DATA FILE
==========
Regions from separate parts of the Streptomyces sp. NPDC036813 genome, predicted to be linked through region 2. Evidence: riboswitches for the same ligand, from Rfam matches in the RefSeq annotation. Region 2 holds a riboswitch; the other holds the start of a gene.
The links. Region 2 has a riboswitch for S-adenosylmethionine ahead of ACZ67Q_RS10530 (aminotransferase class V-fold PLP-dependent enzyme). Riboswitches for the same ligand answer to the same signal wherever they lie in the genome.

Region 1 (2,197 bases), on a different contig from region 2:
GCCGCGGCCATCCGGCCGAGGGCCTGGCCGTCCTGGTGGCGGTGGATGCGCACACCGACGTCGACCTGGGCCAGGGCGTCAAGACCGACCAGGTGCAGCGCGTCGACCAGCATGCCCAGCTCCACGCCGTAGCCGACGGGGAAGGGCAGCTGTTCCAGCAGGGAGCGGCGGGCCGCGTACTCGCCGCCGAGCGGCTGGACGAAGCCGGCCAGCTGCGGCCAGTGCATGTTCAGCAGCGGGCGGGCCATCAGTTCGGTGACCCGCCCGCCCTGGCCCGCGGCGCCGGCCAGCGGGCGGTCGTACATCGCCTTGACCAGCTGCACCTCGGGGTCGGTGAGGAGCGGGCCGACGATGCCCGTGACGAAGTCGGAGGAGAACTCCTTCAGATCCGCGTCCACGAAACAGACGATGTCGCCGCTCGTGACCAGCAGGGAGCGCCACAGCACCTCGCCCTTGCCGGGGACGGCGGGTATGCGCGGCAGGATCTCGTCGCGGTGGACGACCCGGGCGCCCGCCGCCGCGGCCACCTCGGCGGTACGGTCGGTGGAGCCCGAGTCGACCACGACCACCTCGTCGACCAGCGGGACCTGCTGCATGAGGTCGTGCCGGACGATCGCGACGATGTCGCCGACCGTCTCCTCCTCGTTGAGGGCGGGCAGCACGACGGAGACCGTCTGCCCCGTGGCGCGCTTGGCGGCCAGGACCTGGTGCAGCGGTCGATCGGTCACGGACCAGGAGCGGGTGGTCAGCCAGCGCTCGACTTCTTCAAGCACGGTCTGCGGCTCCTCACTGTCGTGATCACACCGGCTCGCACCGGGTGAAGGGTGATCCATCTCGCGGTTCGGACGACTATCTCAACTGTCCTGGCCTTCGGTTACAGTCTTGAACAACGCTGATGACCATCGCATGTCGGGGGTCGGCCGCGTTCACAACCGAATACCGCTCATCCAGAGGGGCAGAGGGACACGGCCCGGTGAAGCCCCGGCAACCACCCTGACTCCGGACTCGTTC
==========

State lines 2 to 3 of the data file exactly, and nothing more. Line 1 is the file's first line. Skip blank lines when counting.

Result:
The links. Region 2 has a riboswitch for S-adenosylmethionine ahead of ACZ67Q_RS10530 (aminotransferase class V-fold PLP-dependent enzyme). Riboswitches for the same ligand answer to the same signal wherever they lie in the genome.

Region 1 (2,197 bases), on a different contig from region 2: